NEW YORK - Gary Matthews wanted to keep his regular routine yesterday. He would grab some breakfast in the morning, make the usual phone calls, arrive early at the ballpark. The better to keep himself grounded at a time when emotions might knock him off his feet.
Matthews didn't want to watch television, where most stations were providing coverage of ceremonies at the World Trade Center. Names were recited of the people killed in the terrorist attacks exactly one year ago. Families, still grieving, spoke of coping with their losses, of babies born without fathers to hold them.
Maybe he would tune into ESPN and scan the sports section of his newspaper - not the front page - before leaving the Orioles' hotel in midtown Manhattan. That's about all Matthews thought he could handle.
"I tried," he said, "to keep it as normal as possible."
Then Matthews, fresh off the disabled list, headed to the outfield for some running before batting practice. Stadium personnel were making the arrangements for the pre-game ceremony. He spotted the bald eagle, Challenger, practicing flights from the center field bleachers.
"I just didn't want to be bombarded with all the images again," he said, "but then it starts to hit you."
None of the Orioles were immune. The 144th game of their season felt so much different. Winning still meant something, but not like other nights.
They wore patches on their sleeves shaped like the Pentagon, with nine stripes and 11 stars. The entire team stood on the top step of the dugout as the tributes unfolded, and marched in single file toward the third-base dugout for the anthem.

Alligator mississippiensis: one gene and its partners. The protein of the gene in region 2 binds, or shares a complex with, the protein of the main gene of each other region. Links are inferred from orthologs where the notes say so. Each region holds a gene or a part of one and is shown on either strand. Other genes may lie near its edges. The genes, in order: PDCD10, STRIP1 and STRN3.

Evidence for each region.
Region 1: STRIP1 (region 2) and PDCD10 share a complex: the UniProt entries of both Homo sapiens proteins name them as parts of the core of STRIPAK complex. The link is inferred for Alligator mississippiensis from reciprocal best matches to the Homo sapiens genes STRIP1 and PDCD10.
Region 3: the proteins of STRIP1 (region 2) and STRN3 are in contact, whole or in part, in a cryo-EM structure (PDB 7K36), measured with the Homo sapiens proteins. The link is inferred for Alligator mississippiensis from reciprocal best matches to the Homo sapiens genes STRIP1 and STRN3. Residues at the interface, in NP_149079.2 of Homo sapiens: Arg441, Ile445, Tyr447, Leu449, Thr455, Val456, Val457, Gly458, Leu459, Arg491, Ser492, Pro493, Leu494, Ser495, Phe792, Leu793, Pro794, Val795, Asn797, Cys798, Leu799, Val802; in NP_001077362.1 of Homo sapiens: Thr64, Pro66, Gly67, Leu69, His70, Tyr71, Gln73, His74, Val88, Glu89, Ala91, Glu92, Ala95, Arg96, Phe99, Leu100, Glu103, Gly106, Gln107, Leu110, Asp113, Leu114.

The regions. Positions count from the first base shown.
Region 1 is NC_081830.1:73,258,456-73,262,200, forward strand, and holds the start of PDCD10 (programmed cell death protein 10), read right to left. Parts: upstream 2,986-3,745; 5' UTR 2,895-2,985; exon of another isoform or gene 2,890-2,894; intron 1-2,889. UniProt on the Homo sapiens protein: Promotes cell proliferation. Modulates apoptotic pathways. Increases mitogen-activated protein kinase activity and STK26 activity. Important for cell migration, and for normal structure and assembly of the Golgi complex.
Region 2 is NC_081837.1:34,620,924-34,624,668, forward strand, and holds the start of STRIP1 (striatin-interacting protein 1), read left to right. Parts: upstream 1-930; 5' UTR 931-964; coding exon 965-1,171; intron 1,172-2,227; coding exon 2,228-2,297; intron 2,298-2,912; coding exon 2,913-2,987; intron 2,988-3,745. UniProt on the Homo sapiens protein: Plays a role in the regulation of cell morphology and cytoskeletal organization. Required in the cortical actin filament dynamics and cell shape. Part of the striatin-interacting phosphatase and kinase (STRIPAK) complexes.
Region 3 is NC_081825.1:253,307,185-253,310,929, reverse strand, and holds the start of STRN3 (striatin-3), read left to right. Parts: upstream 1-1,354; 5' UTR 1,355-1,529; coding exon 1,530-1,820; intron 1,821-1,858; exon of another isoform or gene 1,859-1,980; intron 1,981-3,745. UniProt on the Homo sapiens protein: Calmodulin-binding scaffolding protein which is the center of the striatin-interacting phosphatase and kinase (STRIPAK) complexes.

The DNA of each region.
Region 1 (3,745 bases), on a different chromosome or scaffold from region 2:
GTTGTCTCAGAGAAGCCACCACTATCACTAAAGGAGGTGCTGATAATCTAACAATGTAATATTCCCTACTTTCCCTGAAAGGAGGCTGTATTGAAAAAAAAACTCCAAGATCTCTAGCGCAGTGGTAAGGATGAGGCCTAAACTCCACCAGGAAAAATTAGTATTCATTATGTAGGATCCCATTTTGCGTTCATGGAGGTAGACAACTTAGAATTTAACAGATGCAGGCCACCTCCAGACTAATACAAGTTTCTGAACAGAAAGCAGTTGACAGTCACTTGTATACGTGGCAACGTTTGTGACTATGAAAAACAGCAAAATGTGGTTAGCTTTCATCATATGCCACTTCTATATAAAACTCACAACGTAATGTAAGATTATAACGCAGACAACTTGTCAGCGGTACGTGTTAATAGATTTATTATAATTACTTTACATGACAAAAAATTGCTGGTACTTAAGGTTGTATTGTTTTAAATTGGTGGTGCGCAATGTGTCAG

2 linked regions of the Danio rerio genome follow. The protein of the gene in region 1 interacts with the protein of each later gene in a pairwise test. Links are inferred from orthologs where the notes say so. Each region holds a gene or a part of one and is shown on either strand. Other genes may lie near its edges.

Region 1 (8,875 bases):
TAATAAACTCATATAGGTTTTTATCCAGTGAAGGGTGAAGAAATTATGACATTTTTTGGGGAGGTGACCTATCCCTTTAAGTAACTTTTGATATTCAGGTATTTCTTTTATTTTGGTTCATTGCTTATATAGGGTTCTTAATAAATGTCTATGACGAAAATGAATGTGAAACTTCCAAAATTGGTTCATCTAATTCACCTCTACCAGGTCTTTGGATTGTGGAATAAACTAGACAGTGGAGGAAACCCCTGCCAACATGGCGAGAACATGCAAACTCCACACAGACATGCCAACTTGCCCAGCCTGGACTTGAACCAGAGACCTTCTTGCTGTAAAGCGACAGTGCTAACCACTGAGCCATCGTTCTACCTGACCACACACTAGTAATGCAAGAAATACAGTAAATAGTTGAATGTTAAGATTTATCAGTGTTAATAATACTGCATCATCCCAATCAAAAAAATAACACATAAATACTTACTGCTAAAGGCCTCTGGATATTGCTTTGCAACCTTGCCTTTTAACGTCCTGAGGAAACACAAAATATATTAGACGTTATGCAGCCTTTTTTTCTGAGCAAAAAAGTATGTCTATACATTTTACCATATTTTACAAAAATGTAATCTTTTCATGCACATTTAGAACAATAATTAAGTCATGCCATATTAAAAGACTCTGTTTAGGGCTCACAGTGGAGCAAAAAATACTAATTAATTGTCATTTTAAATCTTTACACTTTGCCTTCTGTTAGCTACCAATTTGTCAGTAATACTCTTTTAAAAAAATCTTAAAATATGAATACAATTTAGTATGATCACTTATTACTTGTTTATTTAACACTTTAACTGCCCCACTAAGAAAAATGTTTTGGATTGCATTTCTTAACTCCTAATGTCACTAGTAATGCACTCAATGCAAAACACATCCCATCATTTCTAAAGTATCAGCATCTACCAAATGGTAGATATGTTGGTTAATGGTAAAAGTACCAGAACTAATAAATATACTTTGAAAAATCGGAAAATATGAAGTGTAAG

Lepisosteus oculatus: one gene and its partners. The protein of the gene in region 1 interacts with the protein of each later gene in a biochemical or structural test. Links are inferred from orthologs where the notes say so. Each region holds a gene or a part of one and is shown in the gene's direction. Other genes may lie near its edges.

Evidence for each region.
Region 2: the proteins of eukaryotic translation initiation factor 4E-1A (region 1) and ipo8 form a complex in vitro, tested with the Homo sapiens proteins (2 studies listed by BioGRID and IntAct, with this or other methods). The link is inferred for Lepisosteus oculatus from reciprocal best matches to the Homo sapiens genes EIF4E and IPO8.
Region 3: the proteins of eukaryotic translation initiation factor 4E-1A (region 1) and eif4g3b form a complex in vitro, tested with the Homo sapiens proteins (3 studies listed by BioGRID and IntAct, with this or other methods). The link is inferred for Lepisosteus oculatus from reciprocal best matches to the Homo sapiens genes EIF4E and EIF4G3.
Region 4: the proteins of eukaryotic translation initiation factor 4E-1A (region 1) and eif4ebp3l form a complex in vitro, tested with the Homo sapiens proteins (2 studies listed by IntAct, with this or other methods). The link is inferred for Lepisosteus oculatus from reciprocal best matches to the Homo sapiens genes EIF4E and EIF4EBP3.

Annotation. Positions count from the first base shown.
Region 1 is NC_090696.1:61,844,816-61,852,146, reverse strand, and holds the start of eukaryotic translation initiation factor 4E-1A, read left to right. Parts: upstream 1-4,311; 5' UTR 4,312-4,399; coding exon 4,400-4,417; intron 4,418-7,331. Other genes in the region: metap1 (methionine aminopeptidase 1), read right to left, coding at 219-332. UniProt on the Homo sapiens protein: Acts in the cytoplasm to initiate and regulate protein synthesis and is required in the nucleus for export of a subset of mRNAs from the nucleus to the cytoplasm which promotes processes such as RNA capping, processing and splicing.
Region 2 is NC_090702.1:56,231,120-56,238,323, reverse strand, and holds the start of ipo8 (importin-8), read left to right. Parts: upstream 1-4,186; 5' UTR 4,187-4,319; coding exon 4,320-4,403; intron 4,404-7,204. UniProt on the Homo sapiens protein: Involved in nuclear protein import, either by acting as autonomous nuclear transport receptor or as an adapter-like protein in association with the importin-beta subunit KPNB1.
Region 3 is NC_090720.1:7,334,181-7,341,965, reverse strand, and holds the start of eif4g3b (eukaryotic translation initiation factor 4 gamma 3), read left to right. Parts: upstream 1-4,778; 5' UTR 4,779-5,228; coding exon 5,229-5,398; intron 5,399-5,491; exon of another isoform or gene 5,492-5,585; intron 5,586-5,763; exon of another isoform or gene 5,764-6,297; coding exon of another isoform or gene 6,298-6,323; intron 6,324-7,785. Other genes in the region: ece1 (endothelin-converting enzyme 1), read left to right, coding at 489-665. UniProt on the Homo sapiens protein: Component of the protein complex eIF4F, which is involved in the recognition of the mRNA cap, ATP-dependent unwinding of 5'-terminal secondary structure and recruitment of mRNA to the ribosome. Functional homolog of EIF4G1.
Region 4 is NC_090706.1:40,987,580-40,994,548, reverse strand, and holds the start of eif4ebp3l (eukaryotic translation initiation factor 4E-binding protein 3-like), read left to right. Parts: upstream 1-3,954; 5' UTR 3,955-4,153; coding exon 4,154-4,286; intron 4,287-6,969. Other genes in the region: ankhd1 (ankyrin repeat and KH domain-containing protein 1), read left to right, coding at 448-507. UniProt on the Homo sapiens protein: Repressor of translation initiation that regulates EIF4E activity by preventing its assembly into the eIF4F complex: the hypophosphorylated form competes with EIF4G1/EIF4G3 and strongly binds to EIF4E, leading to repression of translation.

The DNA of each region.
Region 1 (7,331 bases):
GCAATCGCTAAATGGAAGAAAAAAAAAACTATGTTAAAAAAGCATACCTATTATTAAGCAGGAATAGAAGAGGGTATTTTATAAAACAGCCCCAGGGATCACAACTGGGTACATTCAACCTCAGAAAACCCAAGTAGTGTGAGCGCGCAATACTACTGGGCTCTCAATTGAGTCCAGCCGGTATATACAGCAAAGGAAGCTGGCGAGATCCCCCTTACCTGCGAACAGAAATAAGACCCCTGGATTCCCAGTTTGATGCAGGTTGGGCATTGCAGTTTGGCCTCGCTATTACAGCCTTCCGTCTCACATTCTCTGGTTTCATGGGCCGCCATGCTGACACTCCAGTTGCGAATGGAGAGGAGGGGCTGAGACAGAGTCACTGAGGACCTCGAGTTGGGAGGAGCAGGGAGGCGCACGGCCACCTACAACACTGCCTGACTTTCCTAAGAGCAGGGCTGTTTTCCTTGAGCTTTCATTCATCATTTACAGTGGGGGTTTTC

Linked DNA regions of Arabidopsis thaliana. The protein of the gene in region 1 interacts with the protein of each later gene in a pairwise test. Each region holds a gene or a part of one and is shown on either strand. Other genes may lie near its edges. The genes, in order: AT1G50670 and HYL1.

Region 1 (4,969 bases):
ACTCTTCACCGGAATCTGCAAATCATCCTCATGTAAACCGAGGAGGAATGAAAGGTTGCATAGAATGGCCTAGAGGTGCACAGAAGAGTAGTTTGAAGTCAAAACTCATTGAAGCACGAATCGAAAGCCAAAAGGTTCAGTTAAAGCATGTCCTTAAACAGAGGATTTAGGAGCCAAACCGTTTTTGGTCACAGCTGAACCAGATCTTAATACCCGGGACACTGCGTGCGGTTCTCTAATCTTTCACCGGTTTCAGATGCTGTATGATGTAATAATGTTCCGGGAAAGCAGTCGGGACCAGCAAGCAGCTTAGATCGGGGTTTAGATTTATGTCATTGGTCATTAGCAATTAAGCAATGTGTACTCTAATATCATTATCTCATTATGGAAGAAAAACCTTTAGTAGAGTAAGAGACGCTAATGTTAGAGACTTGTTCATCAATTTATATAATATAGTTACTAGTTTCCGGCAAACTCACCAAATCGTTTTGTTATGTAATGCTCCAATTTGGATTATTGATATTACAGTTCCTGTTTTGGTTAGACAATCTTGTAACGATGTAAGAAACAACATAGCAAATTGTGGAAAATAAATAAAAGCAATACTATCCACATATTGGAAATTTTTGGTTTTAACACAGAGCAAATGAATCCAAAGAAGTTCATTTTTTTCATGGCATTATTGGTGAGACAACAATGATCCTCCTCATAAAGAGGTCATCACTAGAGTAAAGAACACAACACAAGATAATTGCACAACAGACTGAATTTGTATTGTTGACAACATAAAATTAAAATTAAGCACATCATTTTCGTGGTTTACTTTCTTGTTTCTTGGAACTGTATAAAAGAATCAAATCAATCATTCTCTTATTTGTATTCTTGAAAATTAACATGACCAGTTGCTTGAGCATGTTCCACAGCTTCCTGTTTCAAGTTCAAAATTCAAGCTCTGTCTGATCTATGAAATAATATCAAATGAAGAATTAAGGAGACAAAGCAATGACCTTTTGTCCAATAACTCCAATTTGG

And for the first time that any of the Orioles could remember, fans greeted them as warmly as the home club. Everyone was on the same side.
"The game is definitely secondary," said pitcher Pat Hentgen. "I don't even know if it's second."
"There are some heavy hearts all around the country," Matthews said, "and especially here in New York. It's really a weird feeling to be here. Last year on Sept. 11, I was in Pittsburgh when all this happened. It's definitely a different feeling being in New York."
No matter how much they tried to keep it all the same.
Larry Bigbie did some shopping in the morning. Other players slept late and watched television in their rooms. Many of them avoided the images of last Sept. 11. Manager Mike Hargrove debated whether to visit Ground Zero, but said he didn't want to "add to the confusion."
"I got up and started watching some of the ceremonies. My kids called me, my wife called me. They were all crying. It was fairly typical of everybody else," he said.
"I saw some stories that make you hurt so bad," said Jerry Hairston. "Some of the wives were pregnant when their husbands were killed. That's when I started thinking about my family. You realize how precious life is."
"The game is secondary, especially for the people here," said Matthews. "But the best thing about this sport and the talent that we have as players is being able to share it with everyone, and to go out and do what we do and help people get away from it all."
It worked for Anthony Friel, a Brownsville firefighter whose company lost nine men. Friel and five of his co-workers spent yesterday at the site.
"A couple of guys said, 'Let's go to a game. What's more New York?' It's a nice part of the day," he said. "After reliving all that happened last year, all the brothers that have died, it's nice to get away for a while."